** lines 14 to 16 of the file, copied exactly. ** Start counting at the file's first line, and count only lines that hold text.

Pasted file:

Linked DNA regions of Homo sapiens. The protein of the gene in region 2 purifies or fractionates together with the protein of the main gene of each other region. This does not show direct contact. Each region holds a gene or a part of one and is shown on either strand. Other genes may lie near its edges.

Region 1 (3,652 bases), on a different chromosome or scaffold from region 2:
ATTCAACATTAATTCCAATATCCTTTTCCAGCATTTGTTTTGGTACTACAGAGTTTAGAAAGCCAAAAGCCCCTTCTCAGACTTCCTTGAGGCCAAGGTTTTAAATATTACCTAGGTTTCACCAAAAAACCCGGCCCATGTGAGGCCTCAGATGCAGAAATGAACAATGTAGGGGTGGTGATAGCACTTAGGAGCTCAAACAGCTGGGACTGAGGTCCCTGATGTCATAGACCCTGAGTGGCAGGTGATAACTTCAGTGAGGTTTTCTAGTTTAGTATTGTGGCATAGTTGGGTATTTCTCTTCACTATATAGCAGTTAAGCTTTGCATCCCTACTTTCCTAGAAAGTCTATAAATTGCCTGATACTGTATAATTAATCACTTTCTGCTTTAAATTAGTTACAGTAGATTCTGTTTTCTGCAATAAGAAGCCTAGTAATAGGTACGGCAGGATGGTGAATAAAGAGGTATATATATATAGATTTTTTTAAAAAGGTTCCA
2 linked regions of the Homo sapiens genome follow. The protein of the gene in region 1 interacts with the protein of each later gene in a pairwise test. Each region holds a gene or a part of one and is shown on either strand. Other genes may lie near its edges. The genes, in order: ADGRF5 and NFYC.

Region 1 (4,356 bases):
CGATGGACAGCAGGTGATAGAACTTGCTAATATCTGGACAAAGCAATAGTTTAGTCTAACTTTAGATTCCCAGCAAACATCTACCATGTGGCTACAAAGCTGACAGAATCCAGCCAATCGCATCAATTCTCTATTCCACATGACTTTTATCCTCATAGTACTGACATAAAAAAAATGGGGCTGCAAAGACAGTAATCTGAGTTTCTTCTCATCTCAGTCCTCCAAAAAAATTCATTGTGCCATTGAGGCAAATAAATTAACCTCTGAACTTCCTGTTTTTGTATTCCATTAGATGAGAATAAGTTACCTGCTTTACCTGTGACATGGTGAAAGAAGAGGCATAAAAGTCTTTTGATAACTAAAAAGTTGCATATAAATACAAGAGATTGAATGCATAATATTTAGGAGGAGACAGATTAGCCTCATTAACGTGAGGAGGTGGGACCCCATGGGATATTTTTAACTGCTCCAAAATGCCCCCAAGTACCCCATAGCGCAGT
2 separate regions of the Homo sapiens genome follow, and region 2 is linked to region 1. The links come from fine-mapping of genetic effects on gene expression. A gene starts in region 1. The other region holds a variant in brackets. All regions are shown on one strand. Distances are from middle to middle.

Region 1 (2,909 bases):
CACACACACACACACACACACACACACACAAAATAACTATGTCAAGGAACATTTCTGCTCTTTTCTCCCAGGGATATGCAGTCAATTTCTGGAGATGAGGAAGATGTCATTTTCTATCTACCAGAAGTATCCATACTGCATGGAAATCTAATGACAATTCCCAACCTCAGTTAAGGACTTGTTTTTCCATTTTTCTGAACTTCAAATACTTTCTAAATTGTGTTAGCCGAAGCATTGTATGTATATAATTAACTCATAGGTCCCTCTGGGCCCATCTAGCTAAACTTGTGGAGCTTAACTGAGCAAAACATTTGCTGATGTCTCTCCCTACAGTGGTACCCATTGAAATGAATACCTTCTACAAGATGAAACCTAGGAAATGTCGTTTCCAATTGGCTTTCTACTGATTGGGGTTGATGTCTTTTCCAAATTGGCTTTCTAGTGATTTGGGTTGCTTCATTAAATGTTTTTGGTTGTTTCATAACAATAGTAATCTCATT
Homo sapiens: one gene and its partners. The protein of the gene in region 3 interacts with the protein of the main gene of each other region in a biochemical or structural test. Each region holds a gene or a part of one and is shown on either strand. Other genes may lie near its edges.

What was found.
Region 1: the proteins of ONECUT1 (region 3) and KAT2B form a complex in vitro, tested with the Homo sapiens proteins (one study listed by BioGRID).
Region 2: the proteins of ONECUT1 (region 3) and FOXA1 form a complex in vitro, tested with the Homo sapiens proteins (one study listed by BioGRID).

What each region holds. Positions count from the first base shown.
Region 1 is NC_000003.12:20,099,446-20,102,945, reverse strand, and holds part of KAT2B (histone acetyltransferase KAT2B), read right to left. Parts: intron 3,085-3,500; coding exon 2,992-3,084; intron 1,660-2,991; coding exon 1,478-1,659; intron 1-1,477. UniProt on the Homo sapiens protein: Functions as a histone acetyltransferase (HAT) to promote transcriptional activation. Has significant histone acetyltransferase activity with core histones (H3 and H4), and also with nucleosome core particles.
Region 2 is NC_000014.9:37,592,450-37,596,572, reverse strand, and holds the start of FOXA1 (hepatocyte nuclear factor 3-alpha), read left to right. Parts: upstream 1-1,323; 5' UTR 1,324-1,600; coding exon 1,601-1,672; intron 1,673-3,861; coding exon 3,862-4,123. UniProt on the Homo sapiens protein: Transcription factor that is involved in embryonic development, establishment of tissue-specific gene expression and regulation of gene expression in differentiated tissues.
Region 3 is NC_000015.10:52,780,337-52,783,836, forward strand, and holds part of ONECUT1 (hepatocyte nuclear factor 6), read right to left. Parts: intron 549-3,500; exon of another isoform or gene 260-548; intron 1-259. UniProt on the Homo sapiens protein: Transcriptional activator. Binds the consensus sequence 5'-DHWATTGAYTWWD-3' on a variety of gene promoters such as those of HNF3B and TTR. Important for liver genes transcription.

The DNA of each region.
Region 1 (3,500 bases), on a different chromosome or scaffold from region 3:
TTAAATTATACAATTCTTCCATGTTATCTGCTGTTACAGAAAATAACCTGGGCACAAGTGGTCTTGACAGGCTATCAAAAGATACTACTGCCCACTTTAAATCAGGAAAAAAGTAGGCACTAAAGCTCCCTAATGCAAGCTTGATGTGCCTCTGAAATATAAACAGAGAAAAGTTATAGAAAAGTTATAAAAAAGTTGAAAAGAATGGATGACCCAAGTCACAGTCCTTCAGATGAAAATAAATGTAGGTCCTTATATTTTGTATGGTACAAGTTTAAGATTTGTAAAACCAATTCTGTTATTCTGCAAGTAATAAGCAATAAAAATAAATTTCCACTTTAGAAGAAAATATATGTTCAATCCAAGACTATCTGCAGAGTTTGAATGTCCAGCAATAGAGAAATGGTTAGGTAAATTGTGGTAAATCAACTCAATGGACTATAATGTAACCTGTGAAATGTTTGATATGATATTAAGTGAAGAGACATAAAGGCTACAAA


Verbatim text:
What each region holds. Positions count from the first base shown.
Region 1 is NC_000003.12:20,099,446-20,102,945, reverse strand, and holds part of KAT2B (histone acetyltransferase KAT2B), read right to left. Parts: intron 3,085-3,500; coding exon 2,992-3,084; intron 1,660-2,991; coding exon 1,478-1,659; intron 1-1,477. UniProt on the Homo sapiens protein: Functions as a histone acetyltransferase (HAT) to promote transcriptional activation. Has significant histone acetyltransferase activity with core histones (H3 and H4), and also with nucleosome core particles.
Region 2 is NC_000014.9:37,592,450-37,596,572, reverse strand, and holds the start of FOXA1 (hepatocyte nuclear factor 3-alpha), read left to right. Parts: upstream 1-1,323; 5' UTR 1,324-1,600; coding exon 1,601-1,672; intron 1,673-3,861; coding exon 3,862-4,123. UniProt on the Homo sapiens protein: Transcription factor that is involved in embryonic development, establishment of tissue-specific gene expression and regulation of gene expression in differentiated tissues.